el`Ol 1st May 2008 07:52 PM

Hello Morray!

Maybe that is even true when you compare the Maggies with "better" planar magnetics. I had the chance to listen to Magnepan and Analysis Audio speakers at the Highend in Munich this year and last year. I didnīt stay in the Analysis Audio room long enough last year, but this year I had the impression that the Analysis speakers are a class of their own in terms of dynamics (my recommendation for drum solos), but tonally a bit on the synthetic side compared to the Magnepans. I know I listened to the Maggies with Jeff Rowland electronics, while not having looked at the electronics in the Analysis room very carefully, but I think it was nothing well-known. A maggie critic at audioasylum (things exist between heaven and earth) told me it must have been the electronics.
About the asymmetric ESL: I played a bit with FEMM and the only way I see is building stators with different geometries and conductors on the diaphragms like in a magnetic planar to use the local non-linearities. My math teacher would have said: You can also drill a hole in your knee and fill it with jam. Why not get some nicely colored strong power amp? The Electrocompaniet NEMO is very nicely colored, I never heard their smaller ones.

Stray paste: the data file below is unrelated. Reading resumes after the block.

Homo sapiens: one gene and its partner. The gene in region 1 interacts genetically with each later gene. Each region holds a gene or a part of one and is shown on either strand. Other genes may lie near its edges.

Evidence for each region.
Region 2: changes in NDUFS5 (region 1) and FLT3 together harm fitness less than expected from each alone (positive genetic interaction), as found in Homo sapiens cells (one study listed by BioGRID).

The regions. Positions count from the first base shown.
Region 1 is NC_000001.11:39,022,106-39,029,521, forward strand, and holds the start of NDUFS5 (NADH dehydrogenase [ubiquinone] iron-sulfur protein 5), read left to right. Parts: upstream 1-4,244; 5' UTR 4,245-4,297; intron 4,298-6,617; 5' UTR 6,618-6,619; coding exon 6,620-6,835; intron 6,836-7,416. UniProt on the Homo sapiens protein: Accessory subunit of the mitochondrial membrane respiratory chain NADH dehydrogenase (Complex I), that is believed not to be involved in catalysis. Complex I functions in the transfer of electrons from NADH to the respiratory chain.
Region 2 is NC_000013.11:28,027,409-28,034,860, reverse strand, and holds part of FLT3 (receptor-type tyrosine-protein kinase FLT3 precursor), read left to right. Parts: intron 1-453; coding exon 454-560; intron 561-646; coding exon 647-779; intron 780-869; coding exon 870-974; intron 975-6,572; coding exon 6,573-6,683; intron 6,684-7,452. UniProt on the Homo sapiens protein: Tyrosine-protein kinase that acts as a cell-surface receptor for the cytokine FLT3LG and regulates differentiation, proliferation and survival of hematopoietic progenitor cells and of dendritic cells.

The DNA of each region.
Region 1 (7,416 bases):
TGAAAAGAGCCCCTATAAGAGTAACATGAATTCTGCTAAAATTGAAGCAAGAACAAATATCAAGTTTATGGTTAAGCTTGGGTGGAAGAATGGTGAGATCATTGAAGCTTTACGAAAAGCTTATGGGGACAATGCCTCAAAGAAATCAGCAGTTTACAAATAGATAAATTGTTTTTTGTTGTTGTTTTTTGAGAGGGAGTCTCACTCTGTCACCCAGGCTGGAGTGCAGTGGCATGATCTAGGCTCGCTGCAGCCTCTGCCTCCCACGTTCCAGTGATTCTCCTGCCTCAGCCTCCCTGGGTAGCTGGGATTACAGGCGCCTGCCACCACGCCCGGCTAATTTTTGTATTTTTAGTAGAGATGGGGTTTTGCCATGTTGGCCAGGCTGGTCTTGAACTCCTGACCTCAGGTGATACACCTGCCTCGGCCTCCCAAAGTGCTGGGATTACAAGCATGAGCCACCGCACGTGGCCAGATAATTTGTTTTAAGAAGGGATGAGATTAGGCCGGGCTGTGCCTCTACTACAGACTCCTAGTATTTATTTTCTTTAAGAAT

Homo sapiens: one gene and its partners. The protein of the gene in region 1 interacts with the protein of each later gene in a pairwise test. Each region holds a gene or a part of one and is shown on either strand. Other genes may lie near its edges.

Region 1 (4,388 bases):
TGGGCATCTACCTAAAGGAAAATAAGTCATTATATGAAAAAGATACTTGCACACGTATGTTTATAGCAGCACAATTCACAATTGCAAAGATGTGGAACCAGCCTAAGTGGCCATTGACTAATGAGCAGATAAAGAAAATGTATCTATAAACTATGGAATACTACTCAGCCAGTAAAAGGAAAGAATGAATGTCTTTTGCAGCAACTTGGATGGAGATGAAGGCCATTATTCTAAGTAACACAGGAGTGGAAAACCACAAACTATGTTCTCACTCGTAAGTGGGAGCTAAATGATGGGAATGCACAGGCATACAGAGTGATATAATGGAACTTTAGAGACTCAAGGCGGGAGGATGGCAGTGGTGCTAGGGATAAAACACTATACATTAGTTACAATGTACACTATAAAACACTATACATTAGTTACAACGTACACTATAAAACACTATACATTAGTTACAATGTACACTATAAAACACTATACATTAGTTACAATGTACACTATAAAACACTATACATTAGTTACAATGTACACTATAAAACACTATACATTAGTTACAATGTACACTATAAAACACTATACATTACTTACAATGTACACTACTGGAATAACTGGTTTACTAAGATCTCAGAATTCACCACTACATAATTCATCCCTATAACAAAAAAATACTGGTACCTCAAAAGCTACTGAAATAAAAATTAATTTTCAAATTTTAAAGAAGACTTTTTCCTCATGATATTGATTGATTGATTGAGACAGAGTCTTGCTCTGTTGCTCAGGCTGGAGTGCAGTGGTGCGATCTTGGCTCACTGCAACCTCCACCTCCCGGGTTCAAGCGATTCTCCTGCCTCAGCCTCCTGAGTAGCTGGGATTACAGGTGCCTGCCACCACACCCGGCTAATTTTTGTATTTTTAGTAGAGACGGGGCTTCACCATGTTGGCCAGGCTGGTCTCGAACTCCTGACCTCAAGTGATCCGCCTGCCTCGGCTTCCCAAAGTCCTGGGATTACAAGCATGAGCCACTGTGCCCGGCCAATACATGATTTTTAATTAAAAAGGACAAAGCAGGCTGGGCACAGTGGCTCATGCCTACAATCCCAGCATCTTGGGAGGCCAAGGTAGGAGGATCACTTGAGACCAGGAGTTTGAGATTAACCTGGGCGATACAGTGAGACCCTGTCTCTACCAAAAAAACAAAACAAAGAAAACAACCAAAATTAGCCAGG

moray james 2nd May 2008 09:34 PM

Well Ollie can you figure us ou of this mess?
What does Femm suggest will happen with a simple stator thickness difference front to back side in the order of 25% thicker one side Vs the other side? Thanks Oliver.

el`Ol 3rd May 2008 07:31 AM

Hello Morray!

As far as I know FEMM only allows defining lines as conductors, not blocks (I am currently using it for designing a magnetostatic speaker, not for electrostatic problems). A third outer stator with the voltage of the adjacent/opposite stator, as well as a dielectric on one side give only very slight non-linearities.

BTW, what I find boring about ESLs is mainly the transients and the poor integration with a dynamic bass. I would like to listen to a magnetic planar (not a muddy maggie) with ESL midrange.


Few 4th May 2008 08:39 PM

Perhaps I'm missing something, but I don't see how having different front-stator-to-diaphragm and rear-stator-to-diaphragm distances would introduce second harmonic distortion into an ESL's operation. The electric field strength experienced by the diaphragm should be independent of the diaphragm's position between the two stators. The electric potential varies with position, but the field strength does not. (The electric field lines between two ~infinite plates are parallel.) If that weren't true the ESL would not be capable of the low distortion output pointed out in the original post.